Showing posts from November, 2013

Silent Sunday


The Embarcadero

Along the Embarcadero with the San Francisco/Oakland Bay Bridge in the background.

Ice skating rink at the Embarcadero, downtown San Francisco
I am participating in Scenic Weekends
Happy Thanksgiving everyone.

Great Blue Heron

Photo Taken At Lloyd Lake San Francisco The great blue heron is one of the largest birds in North America. They stand about four and a half to five and a half feet tall and have a beautiful five foot long wingspan. They can be found around lakes, ponds, coastal regions and rivers. The ultimately hunt alone but do nest in colonies within tall trees. Their diet varies in that they usually hunt for shrimp, crab and crawdads though they have been known to feed on mice and rodents. They feed their young ones by regurgitating their food into their mouths which is why they will consume four to five times what they would normally eat.
There is a regular blue heron who roams our pond at the botanical gardens for food. They hunt so elegantly due to their slow stance and quick bite. They normally swallow their food whole. Due to them being in close proximity to well traveled ponds and lakes in our area they are used to humans and are not scared away by people getting too close to them. I once was a…

Simplicity In Nature

Photos taken at Ocean Beach in San Francisco.

Blue at the Zoo

All photos taken at the San Francisco Zoo.

I am participating in Blue Monday. Click the widget for more Blue Monday fun

Nature Photography Haiku and Poetry

reflection of grace a water pond masterpiece as she glides, with ease

blue and green ripples
mirror aquatic light shows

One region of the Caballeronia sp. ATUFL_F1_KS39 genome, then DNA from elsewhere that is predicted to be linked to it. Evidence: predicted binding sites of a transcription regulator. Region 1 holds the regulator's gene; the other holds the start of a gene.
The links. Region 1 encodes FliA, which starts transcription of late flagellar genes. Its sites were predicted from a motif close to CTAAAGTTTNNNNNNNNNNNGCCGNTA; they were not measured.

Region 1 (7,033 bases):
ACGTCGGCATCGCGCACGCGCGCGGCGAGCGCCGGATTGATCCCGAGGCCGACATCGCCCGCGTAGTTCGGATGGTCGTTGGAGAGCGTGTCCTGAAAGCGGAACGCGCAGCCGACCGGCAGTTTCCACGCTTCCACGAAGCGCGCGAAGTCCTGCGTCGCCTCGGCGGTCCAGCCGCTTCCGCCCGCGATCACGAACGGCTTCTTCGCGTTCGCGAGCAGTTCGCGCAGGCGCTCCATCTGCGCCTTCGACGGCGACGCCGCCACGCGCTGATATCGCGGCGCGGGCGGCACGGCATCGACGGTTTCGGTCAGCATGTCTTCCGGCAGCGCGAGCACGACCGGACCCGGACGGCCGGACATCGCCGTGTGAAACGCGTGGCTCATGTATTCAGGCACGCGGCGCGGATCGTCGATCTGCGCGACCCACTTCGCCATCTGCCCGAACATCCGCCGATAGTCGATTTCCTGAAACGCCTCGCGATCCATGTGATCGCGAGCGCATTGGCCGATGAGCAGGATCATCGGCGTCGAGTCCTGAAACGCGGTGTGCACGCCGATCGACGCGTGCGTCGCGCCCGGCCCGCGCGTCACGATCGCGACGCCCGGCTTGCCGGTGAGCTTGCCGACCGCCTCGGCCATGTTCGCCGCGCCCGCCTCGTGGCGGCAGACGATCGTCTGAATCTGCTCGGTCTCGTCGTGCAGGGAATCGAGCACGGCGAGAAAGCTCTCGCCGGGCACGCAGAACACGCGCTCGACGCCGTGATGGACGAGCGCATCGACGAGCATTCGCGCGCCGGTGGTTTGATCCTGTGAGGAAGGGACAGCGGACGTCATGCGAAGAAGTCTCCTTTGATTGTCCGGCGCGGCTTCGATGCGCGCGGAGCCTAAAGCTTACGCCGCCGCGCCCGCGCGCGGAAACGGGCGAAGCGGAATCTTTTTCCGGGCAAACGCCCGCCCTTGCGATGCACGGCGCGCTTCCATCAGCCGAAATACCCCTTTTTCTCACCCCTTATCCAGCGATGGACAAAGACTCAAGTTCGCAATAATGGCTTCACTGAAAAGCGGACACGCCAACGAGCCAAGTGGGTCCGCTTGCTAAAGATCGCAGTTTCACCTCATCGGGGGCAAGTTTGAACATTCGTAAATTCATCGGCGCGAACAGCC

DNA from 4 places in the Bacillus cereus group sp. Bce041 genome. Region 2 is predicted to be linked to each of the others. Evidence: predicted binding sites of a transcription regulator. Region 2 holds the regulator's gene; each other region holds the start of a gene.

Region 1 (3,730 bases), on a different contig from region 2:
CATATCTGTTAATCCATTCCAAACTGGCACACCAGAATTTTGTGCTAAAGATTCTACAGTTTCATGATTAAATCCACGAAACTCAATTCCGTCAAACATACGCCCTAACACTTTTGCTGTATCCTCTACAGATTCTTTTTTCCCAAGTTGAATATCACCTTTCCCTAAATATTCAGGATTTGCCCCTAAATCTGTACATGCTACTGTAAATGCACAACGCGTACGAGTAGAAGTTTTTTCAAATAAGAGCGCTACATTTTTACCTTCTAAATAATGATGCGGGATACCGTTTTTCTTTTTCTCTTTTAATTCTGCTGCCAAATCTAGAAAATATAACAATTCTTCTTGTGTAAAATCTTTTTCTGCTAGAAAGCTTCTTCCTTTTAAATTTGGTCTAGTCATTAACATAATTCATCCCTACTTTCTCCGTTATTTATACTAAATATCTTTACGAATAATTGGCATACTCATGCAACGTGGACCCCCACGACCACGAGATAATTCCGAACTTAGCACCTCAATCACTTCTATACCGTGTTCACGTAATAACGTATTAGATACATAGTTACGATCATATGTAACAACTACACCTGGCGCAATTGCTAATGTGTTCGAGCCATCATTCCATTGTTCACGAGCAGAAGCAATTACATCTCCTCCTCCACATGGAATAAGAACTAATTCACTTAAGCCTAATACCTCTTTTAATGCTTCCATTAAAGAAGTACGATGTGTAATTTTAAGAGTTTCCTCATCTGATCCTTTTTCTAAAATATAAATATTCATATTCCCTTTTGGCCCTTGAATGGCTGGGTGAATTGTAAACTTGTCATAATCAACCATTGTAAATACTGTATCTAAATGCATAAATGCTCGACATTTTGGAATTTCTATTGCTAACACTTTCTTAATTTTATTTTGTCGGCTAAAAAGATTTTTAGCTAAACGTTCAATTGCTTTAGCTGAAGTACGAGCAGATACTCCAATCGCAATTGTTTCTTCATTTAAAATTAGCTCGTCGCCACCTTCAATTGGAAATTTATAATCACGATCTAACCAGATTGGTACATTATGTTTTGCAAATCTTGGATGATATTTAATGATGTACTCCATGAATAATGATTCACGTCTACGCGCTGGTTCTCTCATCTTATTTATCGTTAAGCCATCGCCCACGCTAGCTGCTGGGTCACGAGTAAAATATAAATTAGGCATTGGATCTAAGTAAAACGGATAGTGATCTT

disco water dance

barren wintry limbs
surf the azure blue lakeside
endless water dance

The Age Of A Tree

Photo taken in Golden Gate Park
If you have ever walked in a forest or redwood grove where tress have been living for centuries you know how beautifully they age. They provide shelter, warmth and shade from the sun. They touch the skies with an everlasting kiss from nature. However did you ever wonder about how old specific trees are?
Now obviously you would not want to cut a tree down to find out its age. So what do you do? You look around for trees that have been cut in the same area with a likeness to the tree you are seeing. If you find one that has been cut or has fallen look closely at the core on the trunk
Photo taken at the San Francisco zoo This core on the trunk of a fallen tree exhibits the perfect way to determine the age of a tree. From the very middle circle, count outwards the circles around the core. The amount of circles or annual rings as they are called will give you the exact age of any particular tree. In this example, the tree was seventy years old.
Scientists also us…

Water and Leaves

Photos taken at Lloyd Lake and the San Francisco zoo.

I am participating in Straight Out Of The Camera Sunday